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Forums / Staying well / Can you force people?

Topic: Can you force people?

4 posts, 0 answered
  1. white knight
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    white knight avatar
    9749 posts
    7 March 2015

    We humans can do many things. But when it comes to others we are limited.

    People have rights. If they do not want to do a certain thing/chore/task then they really dont have to- end of story. Then again there is some middle ground. For example- obligations? When you marry your fiancée do you know him/her well enough to know that he/she will fulfil their obligations. And often enough these obligations are based on what you believe the obligations should be...not necessarily what THEY think they should be. A sure conflict emerges.

    What follows is often control. The one that feels the other is lazy or doesnt fulfil those basic obligations will often try to enforce them. The yelling commences.

    What if the one being forced doesnt have the capacity to fulfil such basic obligations...what we could label in this thread 'normal' obligations.? By "capacity" I mean someone that hasnt had an upbringing that taught him/her the basics of living eg cleaning, hygiene, money management, punctuality, self discipline etc.

    But I see a clear issue here. These people with limited capacity are now adults and adults can be stubborn and have often passed their learning phase. They live how they know how to live and if they have a bossy controlling spouse, wanting to change them...its a huge task to do so.

    What if this person has the capacity but is just lazy? Perhaps him/her is happy to allow their hard working spouse to carry the bulk of the chores and others things? I'd suggest that this situation is equally hard to face and work out.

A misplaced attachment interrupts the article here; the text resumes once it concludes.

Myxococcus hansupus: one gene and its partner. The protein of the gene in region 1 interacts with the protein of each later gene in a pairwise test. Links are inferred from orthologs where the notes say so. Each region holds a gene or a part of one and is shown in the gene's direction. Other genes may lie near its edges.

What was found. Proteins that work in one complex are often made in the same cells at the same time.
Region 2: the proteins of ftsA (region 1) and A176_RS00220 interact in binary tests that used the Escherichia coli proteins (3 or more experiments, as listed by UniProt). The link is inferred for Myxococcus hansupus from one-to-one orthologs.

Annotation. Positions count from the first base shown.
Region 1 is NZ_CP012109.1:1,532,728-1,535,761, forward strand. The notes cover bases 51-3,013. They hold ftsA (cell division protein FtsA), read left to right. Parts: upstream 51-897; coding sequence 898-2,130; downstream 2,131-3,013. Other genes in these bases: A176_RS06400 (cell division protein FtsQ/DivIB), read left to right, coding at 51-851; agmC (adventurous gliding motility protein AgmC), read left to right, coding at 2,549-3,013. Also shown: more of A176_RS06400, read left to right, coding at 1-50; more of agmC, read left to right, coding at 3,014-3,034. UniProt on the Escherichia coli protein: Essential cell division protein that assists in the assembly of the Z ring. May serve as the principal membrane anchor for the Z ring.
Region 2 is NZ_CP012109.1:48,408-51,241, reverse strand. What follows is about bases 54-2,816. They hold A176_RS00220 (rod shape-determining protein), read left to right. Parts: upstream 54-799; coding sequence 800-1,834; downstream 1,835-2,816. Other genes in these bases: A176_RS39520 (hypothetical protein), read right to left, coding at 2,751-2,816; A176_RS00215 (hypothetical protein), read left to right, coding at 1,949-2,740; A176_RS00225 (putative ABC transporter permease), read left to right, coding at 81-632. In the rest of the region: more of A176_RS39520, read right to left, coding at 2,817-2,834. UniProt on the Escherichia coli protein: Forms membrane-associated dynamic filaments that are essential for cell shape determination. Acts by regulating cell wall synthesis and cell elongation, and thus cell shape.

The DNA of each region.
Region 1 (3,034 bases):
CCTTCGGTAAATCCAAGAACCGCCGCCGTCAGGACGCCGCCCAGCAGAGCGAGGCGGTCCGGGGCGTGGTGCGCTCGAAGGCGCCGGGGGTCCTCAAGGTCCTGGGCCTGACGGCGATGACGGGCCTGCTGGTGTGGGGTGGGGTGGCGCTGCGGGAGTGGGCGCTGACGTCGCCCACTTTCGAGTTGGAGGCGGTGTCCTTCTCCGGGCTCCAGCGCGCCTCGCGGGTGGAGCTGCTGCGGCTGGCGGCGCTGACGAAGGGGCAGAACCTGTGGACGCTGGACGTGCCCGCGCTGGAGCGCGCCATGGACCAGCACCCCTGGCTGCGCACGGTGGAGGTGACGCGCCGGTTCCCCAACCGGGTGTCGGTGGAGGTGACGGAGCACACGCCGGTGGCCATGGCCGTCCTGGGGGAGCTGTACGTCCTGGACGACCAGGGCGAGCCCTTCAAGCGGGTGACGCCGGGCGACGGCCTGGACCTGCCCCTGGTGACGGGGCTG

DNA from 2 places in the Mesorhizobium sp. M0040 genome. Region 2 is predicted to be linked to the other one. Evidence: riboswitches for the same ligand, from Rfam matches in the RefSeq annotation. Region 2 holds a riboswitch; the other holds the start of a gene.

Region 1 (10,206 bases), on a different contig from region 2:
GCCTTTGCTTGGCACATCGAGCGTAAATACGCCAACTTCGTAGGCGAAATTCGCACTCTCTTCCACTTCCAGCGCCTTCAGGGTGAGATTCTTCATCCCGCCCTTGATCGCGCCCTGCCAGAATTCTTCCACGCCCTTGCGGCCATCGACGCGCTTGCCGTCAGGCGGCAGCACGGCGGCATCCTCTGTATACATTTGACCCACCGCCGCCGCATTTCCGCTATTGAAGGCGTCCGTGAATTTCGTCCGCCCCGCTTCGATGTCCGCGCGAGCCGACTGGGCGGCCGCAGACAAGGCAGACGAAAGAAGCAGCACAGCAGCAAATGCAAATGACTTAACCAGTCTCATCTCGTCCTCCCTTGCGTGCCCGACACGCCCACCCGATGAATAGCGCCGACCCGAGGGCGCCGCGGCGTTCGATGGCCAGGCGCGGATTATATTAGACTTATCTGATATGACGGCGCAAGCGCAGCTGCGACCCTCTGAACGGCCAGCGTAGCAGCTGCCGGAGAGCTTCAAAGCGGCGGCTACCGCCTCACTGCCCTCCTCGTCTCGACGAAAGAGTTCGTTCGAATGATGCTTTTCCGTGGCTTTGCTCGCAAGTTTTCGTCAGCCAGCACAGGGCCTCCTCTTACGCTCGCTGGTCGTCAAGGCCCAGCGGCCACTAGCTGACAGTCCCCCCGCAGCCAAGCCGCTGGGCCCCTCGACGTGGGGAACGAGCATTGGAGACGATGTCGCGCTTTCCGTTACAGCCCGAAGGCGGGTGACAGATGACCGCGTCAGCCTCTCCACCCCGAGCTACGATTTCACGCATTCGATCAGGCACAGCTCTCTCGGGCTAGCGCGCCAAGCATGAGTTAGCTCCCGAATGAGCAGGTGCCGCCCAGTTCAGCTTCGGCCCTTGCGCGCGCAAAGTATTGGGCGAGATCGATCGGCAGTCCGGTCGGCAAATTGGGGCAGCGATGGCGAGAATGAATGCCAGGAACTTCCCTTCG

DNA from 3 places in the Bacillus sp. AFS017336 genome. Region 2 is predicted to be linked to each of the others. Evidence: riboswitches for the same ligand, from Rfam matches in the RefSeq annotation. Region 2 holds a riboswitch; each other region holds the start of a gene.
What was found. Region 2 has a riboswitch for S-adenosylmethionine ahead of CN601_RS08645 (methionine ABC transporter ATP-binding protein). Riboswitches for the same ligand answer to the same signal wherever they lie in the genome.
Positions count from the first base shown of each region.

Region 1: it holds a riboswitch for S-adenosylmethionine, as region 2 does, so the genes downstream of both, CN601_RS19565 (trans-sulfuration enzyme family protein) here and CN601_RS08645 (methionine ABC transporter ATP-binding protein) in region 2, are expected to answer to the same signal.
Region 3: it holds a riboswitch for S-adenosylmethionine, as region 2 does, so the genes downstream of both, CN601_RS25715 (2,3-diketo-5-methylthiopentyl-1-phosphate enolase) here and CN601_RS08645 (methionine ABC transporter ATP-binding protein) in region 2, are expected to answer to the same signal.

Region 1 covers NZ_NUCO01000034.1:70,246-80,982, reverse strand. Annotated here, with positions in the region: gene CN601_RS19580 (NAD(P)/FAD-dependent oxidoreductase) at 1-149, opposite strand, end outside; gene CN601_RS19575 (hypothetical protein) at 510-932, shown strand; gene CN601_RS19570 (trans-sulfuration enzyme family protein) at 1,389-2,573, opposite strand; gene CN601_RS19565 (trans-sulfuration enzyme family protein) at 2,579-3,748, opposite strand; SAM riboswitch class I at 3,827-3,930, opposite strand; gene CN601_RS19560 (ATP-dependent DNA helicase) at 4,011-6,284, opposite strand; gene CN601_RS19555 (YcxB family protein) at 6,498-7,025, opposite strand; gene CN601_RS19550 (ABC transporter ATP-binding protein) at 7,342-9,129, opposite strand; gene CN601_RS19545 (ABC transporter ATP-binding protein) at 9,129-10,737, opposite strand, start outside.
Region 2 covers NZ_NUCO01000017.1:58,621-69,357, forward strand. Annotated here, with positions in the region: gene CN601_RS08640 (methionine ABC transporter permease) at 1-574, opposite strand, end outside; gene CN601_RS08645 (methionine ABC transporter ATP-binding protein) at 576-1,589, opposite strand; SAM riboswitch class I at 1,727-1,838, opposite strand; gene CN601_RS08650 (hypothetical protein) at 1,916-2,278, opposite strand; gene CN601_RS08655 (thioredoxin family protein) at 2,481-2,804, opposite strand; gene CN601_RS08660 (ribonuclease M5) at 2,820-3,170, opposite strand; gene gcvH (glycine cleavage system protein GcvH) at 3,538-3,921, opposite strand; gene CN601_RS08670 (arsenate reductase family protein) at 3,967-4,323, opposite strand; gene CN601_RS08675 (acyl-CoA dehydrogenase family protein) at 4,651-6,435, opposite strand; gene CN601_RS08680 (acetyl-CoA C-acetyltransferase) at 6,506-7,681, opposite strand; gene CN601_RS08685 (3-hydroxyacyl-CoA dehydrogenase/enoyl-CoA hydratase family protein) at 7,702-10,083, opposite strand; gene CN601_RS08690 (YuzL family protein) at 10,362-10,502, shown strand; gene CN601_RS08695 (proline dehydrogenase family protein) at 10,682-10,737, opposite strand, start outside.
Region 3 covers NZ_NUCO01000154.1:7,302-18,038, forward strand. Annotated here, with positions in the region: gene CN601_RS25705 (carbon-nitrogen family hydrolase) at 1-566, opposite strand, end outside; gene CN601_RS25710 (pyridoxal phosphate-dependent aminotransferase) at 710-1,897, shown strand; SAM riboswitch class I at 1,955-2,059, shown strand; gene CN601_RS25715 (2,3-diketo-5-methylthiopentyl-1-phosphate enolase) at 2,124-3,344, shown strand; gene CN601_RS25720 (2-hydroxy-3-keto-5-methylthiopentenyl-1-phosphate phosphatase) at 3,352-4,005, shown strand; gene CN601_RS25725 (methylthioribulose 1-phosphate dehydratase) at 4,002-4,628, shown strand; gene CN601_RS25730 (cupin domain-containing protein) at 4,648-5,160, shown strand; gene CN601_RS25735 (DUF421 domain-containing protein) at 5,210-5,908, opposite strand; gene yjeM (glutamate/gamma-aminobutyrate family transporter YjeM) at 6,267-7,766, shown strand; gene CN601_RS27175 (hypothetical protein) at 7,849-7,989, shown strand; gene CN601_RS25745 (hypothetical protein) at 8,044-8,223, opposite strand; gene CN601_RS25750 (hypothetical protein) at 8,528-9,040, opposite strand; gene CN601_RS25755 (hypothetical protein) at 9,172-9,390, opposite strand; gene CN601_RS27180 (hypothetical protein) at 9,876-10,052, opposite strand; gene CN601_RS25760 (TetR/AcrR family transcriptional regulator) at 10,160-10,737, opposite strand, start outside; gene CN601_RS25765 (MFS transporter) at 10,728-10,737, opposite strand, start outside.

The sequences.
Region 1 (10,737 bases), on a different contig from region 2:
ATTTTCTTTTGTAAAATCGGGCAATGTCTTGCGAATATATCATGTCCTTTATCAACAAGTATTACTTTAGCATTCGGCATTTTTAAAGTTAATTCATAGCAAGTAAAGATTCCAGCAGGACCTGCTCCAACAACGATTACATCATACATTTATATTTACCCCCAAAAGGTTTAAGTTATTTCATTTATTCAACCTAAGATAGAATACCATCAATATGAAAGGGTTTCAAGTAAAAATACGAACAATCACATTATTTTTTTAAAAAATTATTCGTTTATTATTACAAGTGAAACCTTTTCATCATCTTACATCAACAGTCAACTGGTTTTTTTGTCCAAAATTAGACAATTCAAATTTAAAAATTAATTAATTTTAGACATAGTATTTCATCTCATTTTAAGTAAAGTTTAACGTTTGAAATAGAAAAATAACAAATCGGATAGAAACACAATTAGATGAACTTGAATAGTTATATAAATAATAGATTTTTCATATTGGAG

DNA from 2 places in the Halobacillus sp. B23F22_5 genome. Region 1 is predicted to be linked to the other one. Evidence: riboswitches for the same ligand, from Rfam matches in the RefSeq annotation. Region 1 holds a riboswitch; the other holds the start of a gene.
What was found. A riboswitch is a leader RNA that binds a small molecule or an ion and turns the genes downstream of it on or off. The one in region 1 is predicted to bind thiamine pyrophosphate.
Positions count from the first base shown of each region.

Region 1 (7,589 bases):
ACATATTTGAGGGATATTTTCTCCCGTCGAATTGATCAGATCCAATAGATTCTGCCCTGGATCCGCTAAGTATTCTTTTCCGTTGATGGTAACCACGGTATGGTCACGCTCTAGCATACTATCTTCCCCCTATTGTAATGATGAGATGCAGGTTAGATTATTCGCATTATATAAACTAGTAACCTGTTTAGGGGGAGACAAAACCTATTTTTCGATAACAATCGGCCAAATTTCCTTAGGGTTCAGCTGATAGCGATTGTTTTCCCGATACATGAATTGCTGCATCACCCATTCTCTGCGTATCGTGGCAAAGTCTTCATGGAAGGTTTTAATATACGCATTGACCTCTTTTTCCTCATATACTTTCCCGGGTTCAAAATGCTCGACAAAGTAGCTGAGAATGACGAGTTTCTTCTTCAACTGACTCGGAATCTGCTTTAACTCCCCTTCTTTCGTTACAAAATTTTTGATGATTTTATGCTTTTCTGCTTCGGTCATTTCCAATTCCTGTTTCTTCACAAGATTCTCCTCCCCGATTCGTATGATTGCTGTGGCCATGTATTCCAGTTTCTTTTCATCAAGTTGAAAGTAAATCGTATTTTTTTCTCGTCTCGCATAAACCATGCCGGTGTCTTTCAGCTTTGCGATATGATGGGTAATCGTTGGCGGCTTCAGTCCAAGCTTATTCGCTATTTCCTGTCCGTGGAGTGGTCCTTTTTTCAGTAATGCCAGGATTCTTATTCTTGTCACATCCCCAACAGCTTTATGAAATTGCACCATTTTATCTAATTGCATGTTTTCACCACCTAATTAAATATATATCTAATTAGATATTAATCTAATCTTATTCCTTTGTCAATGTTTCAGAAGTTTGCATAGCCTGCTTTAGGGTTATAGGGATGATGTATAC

So, we have one with a possible mental illness. I'd broaden this to alcohol issues, gambling and the like. How difficult it would be to try to get this person to obtain help is riddled within the pages of this forum with people desperate to find a way to get them to accept they have a problem.

    Spouses, friends or family are often left helpless as this person refuses help for a variety of reasons from stubbornness to stigma and everything in between.Lets face it, if this person has absolutely nothing mentally wrong with themselves why wouldnt they agree to seek a medical assessment to prove everyone wrong?

    The fact is we can lead a horse to water but we cant make them drink.It's an accurate saying and one some will need to admit to themselves. After all has been tried and avenues exhausted be proud that you did everything in your power to get that person you love to seek help.

    Then preserve your own health and accept it !!..that you couldnt make them drink.

    1 person found this helpful
  2. Pixie15
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    Pixie15 avatar
    721 posts
    8 March 2015 in reply to white knight

    Hi white knight,